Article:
Professional Gamblers: Telly Savalas Poker Player

Born in Garden City, New York in 1924, Aristoteles 'Telly' Savalas will always be best remembered – at least, by readers of a certain age – for his portrayal of the bald, lollipop sucking title character in the television series 'Kojak', which aired on CBS during the Seventies. However, it is somehow fitting that 'Kojak' is used, nowadays, to describe a starting hand of king-jack in Texas Hold'em poker because Savalas was, in his time, a highly accomplished exponent of the game. 

By his own admission, Savalas 'gambled from day one on the streets of New York.' In 1969, while filming 'On Her Majesty's Secret Service' – in which he played villain Ernst Blofeld – he incurred the wrath of producer Harry Saltzman when he fleeced Bond star George Lazenby of his daily living expenses during a late-night poker game that he had organised for the cast and crew. Saltzman gatecrashed the game, won back the money and warned Savalas against any further exploitation of the Australian actor. 

Savalas made his first appearance in the World Series of Poker (WSOP) in 1985, at the age of 61, purportedly to research an upcoming film role as professional gambler Nick 'The Greek' Dandolos. Whatever his motivation, Savalas enjoyed early success, finishing third of 149 entrants in a $1,000 Limit Seven-Card Stud Hi/Lo event at Binion's, Las Vegas and cashing for $14,900. Suitably inspired, he stumped up the ante for the $10,000 No Limit Texas Hold'em World Championship at the same venue two weeks later. He did not last long, though; after just an hour or two of the four-day-long tournament, Savalas bet the last $3,500 of his dwindling stack all-in on a jack-high straight and lost to a queen-high straight.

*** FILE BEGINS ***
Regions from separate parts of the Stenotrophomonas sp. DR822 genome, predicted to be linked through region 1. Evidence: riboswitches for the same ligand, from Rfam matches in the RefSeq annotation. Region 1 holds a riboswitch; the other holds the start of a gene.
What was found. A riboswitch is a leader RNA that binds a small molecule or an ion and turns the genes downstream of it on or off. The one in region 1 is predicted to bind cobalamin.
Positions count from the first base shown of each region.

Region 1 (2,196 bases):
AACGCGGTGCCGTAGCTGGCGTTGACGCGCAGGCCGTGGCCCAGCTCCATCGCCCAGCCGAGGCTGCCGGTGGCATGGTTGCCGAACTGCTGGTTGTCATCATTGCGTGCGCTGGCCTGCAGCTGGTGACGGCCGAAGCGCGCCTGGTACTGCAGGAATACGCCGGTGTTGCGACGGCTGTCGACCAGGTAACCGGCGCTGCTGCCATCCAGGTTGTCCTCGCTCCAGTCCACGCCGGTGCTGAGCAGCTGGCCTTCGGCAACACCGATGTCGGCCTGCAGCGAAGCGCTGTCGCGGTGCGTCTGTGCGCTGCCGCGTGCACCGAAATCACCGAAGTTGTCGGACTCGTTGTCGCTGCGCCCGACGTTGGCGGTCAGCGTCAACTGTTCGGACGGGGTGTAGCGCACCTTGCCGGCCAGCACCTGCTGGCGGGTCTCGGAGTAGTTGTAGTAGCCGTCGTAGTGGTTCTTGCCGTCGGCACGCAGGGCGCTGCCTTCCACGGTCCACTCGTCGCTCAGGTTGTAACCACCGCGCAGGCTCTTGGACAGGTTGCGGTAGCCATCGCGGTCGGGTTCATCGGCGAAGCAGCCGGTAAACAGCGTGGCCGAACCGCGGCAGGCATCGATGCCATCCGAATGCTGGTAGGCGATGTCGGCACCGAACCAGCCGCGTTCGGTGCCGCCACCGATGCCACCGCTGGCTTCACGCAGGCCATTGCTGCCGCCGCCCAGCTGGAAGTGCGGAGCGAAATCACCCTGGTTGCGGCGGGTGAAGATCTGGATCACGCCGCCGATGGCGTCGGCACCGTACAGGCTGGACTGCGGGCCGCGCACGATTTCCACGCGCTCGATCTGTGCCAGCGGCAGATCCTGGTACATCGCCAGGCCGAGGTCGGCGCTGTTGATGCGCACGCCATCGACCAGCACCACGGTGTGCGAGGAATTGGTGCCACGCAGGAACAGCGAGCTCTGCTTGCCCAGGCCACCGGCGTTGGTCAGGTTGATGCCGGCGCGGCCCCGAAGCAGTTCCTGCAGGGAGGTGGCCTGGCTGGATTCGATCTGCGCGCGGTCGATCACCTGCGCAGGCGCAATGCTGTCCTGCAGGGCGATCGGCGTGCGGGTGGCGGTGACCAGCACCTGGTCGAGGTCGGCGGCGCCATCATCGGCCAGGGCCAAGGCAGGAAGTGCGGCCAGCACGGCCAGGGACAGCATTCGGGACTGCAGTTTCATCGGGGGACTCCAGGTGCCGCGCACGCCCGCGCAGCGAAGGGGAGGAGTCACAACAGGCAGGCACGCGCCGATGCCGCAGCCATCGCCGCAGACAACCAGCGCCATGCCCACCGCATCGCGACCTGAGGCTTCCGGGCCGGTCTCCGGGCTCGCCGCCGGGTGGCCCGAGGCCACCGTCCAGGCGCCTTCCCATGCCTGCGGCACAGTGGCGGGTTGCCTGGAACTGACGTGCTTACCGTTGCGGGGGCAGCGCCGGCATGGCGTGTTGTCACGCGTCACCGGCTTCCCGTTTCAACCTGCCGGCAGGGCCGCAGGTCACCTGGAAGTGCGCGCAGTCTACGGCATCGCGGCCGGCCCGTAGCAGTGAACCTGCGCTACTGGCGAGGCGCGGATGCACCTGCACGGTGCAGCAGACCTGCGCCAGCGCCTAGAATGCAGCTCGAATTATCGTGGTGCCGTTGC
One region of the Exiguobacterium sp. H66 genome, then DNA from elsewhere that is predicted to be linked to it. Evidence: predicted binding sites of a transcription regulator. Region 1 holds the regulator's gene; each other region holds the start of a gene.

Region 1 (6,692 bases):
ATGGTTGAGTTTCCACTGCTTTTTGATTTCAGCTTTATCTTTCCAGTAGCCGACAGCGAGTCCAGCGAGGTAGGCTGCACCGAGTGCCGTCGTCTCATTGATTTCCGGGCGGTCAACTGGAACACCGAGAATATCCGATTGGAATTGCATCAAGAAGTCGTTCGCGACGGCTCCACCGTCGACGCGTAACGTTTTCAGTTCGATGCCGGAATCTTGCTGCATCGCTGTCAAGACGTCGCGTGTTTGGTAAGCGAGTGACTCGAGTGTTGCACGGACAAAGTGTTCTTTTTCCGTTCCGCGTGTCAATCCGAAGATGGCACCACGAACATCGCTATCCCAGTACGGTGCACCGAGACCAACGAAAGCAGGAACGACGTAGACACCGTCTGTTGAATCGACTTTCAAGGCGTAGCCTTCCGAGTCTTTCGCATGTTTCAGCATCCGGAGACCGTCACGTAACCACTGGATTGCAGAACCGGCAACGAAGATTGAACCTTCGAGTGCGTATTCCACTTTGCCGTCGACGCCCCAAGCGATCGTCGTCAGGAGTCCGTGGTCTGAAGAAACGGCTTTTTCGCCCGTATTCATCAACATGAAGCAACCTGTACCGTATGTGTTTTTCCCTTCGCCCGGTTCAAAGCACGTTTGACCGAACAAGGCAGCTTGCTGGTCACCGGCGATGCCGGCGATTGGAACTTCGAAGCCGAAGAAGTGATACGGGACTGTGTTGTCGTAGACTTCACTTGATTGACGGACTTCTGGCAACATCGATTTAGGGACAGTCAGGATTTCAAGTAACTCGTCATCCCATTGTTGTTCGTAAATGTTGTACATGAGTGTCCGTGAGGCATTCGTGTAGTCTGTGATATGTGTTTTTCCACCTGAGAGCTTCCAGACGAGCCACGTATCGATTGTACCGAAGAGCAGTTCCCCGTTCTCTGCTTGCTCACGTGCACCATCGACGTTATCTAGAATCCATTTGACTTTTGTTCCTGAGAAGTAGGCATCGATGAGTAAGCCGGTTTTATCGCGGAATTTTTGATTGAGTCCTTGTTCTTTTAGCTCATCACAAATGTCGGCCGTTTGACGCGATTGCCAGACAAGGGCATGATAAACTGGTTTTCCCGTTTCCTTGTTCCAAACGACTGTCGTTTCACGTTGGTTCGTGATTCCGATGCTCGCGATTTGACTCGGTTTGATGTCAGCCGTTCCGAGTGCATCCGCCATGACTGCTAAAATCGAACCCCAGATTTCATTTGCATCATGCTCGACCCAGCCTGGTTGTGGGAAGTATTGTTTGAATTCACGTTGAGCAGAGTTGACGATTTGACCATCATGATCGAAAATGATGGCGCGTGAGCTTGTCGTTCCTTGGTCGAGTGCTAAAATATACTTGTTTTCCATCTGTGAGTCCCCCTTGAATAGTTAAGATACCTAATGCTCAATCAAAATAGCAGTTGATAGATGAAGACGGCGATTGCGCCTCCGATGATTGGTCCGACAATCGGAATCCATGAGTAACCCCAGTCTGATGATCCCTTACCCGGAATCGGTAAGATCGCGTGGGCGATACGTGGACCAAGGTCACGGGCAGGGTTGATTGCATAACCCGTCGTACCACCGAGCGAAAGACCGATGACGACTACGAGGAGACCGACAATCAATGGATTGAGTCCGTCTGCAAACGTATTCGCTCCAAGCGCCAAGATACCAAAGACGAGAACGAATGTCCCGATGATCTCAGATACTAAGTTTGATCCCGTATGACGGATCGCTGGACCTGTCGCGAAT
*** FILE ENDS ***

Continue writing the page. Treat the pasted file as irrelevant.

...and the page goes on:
Undeterred, Savalas continued to play in WSOP tournaments from time to time. In 1987, he finished fifth in a $1,000 Seven-Card Stud Split event, again at Binion's, and cashed for $11,650. In 1992, he enjoyed a much better run at the $10,000 No Limit Hold'em World Championship, finishing 21st of 201 entrants and cashing for $8,080. With total live earnings of $40,630, Savalas hardly set the poker world on fire, but once confessed, 'My excitement is seeing the characters around this poker game.You wouldn't believe who they are.'

Savalas' fondness for gambling was not lost on the admen from Player's Club International, who had him reprise his 'Kojak' catchphrase 'Who loves ya, baby?' after a fashion, by pitching the phrase 'It's bonus time, baby' in a series of late-night television advertisements during the Eighties. Savalas also witnessed the Las Vegas debut of a youthful Phil Hellmuth Jr. – who, in 1989, became the youngest ever winner of the WSOP Main Event – when the 'Poker Brat' took a seat next to him at a $30/$60 Seven-Card Stud 8 table in the Dunes poker room for the first time.

Professional Gamblers: Who is Dave ''Devilfish'' Ulliott?

The late Dave 'Devilfish' Ulliott, who died from bowel and liver cancer, at the age of 61, in 2015, was one of the most distinctive and influential British poker players in history. Born in Kingston upon Hull, East Yorkshire in 1954, Ulliott left school at 15 and drifted into a life of petty crime. Indeed, he was twice detained at Her Majesty's pleasure in his twenties, before turning to poker as a more 'legitimate' means of making a living. That said, he spent the formative years of his new career travelling around seedy, often illegal, back rooms in the Midlands and the North of England, where he cultivated the aggressive, egotistical image that would become his trademark.